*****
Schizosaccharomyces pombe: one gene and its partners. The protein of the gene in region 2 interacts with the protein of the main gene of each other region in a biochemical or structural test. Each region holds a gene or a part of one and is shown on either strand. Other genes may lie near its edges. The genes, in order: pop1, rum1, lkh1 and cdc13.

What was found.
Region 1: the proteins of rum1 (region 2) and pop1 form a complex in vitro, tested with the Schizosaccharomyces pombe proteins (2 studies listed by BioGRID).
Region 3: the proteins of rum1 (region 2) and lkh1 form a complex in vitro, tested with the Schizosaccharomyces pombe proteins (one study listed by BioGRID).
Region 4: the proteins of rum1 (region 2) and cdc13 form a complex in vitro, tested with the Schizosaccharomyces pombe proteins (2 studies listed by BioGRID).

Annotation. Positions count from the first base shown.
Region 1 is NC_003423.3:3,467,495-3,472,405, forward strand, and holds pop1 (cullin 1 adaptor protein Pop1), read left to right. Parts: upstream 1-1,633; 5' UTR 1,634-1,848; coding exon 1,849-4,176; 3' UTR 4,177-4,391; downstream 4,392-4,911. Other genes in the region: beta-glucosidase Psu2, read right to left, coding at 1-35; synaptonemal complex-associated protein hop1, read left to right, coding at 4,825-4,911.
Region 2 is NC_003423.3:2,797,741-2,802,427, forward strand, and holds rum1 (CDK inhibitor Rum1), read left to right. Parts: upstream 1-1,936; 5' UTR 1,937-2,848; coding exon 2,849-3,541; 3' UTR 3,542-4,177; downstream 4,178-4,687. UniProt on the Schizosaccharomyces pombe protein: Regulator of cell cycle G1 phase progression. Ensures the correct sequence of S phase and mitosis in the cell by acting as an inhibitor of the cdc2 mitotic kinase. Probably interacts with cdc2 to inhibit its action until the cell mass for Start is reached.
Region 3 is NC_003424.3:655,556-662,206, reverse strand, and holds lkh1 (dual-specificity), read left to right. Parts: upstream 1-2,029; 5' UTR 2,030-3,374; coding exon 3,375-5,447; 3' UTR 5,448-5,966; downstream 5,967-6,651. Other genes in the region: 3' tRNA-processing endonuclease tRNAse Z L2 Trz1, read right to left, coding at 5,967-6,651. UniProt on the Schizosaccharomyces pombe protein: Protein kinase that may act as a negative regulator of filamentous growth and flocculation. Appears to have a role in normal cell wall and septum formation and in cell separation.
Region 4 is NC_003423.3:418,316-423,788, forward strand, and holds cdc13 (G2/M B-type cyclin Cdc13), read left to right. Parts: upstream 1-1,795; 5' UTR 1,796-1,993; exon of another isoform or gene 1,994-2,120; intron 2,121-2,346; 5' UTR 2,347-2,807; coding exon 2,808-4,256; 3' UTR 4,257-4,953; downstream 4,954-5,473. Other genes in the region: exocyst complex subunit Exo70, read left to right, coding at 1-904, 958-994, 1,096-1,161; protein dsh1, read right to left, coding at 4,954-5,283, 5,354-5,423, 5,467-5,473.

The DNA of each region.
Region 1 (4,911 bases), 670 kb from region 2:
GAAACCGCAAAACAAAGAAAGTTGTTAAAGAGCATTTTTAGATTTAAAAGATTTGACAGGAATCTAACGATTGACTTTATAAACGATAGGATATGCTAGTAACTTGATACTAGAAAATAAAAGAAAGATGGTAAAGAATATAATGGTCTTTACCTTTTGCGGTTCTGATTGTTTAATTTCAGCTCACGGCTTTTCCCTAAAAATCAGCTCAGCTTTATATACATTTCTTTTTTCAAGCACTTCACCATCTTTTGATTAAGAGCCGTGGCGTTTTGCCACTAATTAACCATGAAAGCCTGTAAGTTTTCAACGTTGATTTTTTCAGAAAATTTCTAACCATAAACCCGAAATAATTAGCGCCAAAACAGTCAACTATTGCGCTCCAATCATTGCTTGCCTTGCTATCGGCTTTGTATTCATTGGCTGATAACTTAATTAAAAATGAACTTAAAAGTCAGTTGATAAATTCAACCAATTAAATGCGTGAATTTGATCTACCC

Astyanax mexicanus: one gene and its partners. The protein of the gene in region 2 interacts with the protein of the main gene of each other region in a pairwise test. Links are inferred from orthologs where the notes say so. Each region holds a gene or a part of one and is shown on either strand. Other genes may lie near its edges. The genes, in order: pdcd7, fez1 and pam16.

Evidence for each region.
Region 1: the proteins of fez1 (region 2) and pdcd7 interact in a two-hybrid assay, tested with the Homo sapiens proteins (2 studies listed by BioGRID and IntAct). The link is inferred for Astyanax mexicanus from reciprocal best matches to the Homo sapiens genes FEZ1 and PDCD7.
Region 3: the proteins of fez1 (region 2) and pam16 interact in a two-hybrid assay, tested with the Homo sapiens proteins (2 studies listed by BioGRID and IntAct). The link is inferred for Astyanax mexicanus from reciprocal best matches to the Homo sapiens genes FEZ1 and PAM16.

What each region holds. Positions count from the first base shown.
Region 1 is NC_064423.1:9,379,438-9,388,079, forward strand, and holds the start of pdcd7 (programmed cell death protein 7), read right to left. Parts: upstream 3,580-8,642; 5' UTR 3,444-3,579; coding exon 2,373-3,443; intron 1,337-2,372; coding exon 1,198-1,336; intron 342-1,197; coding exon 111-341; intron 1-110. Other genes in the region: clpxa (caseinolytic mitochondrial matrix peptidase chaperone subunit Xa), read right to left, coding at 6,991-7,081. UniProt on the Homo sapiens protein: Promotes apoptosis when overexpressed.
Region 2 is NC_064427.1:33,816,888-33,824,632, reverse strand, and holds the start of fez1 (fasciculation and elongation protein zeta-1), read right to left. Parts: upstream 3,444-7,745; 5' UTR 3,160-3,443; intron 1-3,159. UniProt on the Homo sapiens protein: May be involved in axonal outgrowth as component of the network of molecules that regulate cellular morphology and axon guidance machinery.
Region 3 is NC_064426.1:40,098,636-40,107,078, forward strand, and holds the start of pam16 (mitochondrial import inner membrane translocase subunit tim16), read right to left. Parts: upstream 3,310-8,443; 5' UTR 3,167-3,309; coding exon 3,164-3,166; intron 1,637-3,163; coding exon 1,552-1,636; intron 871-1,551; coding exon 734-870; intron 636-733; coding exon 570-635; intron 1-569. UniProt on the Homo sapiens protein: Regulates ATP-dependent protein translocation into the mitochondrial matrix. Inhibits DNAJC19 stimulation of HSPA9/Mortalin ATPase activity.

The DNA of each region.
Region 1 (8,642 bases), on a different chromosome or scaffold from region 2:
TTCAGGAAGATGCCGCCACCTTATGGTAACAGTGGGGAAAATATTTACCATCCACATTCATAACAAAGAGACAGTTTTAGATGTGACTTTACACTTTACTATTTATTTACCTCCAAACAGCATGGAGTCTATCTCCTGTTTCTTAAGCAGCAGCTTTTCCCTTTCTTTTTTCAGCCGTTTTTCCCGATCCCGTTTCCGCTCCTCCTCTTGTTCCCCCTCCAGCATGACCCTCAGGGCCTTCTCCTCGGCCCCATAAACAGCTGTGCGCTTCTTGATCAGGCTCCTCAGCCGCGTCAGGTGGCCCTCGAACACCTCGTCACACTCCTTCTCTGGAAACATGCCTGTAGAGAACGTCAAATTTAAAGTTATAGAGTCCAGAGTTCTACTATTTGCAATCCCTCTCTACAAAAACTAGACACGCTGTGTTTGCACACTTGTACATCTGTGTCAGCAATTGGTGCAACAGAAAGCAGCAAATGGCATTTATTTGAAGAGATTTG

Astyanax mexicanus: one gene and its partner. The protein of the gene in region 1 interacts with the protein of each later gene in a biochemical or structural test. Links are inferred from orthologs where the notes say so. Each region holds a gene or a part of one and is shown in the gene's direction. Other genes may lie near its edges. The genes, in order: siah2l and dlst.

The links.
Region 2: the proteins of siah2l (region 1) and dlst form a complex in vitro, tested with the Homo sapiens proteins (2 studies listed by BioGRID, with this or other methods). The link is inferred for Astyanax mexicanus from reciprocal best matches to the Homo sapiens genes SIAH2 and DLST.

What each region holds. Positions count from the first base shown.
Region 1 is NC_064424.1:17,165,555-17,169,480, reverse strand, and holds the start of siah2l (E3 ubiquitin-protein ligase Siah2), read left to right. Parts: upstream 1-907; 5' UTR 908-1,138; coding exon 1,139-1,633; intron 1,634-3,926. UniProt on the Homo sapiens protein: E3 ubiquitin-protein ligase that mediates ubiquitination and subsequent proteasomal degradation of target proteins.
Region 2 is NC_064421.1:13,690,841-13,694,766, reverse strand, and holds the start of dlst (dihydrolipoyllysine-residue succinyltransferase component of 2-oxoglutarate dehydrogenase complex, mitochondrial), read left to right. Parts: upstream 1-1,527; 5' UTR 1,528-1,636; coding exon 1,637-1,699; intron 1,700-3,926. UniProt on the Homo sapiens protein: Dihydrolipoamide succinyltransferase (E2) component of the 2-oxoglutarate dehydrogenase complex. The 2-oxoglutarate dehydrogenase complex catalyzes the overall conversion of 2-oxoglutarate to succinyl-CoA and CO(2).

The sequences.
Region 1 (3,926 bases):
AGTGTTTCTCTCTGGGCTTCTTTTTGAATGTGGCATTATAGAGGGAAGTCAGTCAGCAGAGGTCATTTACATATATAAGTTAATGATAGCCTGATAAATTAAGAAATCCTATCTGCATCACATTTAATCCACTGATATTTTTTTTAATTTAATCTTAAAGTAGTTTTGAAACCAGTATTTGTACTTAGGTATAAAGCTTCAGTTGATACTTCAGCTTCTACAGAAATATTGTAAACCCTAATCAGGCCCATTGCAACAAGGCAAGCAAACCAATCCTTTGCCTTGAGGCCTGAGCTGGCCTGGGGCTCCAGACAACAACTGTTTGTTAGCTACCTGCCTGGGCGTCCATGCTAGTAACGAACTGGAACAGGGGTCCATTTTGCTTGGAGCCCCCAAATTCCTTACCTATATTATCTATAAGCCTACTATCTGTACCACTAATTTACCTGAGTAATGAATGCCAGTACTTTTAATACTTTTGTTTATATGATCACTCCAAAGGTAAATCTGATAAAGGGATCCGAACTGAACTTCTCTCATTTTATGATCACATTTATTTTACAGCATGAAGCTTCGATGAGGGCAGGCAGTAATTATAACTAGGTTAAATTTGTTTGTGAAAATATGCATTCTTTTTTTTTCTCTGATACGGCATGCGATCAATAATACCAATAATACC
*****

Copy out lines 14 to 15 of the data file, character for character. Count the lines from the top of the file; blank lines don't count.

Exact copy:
Astyanax mexicanus: one gene and its partners. The protein of the gene in region 2 interacts with the protein of the main gene of each other region in a pairwise test. Links are inferred from orthologs where the notes say so. Each region holds a gene or a part of one and is shown on either strand. Other genes may lie near its edges. The genes, in order: pdcd7, fez1 and pam16.

Evidence for each region.